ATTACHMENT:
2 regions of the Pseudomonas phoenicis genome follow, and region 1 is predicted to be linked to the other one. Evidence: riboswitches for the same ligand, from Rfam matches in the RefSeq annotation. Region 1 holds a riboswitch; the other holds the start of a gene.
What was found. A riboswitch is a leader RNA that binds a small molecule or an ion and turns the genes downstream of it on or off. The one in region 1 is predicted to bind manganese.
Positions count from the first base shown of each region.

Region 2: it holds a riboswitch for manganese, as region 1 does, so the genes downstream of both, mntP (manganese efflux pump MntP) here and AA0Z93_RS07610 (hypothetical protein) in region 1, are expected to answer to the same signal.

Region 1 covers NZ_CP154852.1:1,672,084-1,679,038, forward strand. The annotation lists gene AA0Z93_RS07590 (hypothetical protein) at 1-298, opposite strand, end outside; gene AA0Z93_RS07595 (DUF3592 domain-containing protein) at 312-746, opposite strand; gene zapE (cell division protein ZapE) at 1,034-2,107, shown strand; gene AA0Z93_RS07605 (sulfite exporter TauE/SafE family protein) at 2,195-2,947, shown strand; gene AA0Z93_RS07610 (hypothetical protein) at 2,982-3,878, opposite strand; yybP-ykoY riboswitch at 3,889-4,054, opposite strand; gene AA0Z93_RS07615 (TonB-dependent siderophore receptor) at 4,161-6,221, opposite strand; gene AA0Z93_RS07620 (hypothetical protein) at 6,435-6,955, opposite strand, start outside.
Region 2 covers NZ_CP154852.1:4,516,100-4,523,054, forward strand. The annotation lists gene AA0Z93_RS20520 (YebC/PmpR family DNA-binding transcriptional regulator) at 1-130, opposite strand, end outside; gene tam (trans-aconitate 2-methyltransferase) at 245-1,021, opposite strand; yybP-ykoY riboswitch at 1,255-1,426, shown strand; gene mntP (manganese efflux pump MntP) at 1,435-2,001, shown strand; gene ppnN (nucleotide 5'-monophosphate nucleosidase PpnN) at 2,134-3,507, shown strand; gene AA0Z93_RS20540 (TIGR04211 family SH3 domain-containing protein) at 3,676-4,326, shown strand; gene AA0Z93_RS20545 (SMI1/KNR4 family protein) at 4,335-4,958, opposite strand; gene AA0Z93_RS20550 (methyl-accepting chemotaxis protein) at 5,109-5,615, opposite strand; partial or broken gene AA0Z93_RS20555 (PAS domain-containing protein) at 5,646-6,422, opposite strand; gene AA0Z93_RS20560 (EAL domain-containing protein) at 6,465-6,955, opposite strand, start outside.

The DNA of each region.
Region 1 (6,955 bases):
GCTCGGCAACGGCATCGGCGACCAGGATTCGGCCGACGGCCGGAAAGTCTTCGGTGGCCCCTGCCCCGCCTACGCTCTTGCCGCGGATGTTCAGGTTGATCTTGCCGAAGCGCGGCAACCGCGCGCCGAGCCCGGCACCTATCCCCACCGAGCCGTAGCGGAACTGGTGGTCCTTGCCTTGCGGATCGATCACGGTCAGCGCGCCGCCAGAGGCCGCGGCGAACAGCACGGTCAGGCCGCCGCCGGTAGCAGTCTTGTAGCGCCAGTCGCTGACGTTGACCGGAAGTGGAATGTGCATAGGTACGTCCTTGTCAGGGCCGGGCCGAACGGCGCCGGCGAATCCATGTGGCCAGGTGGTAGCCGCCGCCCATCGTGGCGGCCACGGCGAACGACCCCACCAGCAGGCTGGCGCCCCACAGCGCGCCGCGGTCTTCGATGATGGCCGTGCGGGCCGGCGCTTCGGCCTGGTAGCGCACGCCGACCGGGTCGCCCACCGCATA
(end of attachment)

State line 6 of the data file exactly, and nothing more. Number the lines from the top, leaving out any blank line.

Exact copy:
Region 2 covers NZ_CP154852.1:4,516,100-4,523,054, forward strand. The annotation lists gene AA0Z93_RS20520 (YebC/PmpR family DNA-binding transcriptional regulator) at 1-130, opposite strand, end outside; gene tam (trans-aconitate 2-methyltransferase) at 245-1,021, opposite strand; yybP-ykoY riboswitch at 1,255-1,426, shown strand; gene mntP (manganese efflux pump MntP) at 1,435-2,001, shown strand; gene ppnN (nucleotide 5'-monophosphate nucleosidase PpnN) at 2,134-3,507, shown strand; gene AA0Z93_RS20540 (TIGR04211 family SH3 domain-containing protein) at 3,676-4,326, shown strand; gene AA0Z93_RS20545 (SMI1/KNR4 family protein) at 4,335-4,958, opposite strand; gene AA0Z93_RS20550 (methyl-accepting chemotaxis protein) at 5,109-5,615, opposite strand; partial or broken gene AA0Z93_RS20555 (PAS domain-containing protein) at 5,646-6,422, opposite strand; gene AA0Z93_RS20560 (EAL domain-containing protein) at 6,465-6,955, opposite strand, start outside.